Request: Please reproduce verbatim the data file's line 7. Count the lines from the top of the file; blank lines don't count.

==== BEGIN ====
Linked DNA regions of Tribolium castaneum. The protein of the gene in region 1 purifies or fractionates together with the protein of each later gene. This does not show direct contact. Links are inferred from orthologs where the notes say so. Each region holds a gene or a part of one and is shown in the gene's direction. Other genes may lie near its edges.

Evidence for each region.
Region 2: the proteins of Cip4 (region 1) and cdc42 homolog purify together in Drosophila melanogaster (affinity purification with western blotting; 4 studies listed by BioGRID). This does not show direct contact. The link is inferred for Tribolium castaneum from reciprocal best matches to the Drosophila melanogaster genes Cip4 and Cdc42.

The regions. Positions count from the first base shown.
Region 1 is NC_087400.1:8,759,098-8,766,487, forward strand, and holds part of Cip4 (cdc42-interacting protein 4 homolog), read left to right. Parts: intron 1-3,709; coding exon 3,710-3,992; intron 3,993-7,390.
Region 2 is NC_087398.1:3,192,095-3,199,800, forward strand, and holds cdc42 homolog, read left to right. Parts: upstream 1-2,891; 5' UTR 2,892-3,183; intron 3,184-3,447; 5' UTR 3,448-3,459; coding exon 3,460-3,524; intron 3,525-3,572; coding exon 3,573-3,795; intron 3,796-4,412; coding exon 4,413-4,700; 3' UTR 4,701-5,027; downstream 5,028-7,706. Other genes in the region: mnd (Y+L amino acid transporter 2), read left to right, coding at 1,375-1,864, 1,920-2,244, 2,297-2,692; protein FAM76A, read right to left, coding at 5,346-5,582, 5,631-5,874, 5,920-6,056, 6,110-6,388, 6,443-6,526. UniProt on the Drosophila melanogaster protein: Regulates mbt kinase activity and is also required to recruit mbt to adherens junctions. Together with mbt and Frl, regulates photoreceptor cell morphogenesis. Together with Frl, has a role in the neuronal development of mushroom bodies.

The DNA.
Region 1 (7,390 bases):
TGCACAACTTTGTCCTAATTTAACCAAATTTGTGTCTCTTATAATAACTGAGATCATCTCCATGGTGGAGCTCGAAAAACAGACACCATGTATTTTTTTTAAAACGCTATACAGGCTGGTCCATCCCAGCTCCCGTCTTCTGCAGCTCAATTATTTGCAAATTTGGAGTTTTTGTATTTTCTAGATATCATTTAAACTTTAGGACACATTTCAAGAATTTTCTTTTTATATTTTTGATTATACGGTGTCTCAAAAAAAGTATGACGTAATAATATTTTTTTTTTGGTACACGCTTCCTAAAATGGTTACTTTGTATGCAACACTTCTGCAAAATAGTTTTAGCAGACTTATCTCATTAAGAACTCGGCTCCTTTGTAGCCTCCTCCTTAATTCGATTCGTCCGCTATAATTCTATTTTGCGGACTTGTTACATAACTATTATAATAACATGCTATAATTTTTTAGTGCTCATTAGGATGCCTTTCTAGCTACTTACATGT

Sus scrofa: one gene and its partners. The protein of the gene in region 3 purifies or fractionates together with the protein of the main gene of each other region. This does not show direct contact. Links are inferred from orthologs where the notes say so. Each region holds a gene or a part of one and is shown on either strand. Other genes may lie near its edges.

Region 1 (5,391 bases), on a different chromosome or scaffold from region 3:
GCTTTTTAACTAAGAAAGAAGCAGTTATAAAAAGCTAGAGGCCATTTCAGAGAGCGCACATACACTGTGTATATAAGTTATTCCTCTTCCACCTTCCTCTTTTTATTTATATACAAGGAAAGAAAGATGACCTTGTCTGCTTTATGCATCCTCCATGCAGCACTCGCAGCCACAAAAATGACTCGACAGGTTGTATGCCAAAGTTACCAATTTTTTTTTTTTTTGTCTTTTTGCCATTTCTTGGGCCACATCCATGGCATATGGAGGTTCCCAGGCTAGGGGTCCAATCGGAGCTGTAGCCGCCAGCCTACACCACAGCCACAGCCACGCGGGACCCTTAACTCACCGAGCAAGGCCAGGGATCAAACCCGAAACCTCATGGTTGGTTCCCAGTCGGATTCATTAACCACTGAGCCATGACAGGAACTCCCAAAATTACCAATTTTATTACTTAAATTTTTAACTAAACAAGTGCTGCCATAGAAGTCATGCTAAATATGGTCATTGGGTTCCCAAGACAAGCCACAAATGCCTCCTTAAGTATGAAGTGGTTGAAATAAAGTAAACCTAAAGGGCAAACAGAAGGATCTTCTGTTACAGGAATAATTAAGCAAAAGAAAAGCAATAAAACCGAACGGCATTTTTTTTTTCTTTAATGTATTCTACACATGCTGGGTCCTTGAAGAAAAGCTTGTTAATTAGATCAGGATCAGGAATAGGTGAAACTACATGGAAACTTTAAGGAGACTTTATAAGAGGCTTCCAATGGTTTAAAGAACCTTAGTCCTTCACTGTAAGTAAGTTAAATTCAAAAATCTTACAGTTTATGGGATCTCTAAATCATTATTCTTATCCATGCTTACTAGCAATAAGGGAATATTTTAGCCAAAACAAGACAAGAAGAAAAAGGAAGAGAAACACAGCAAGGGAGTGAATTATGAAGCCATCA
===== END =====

The DNA.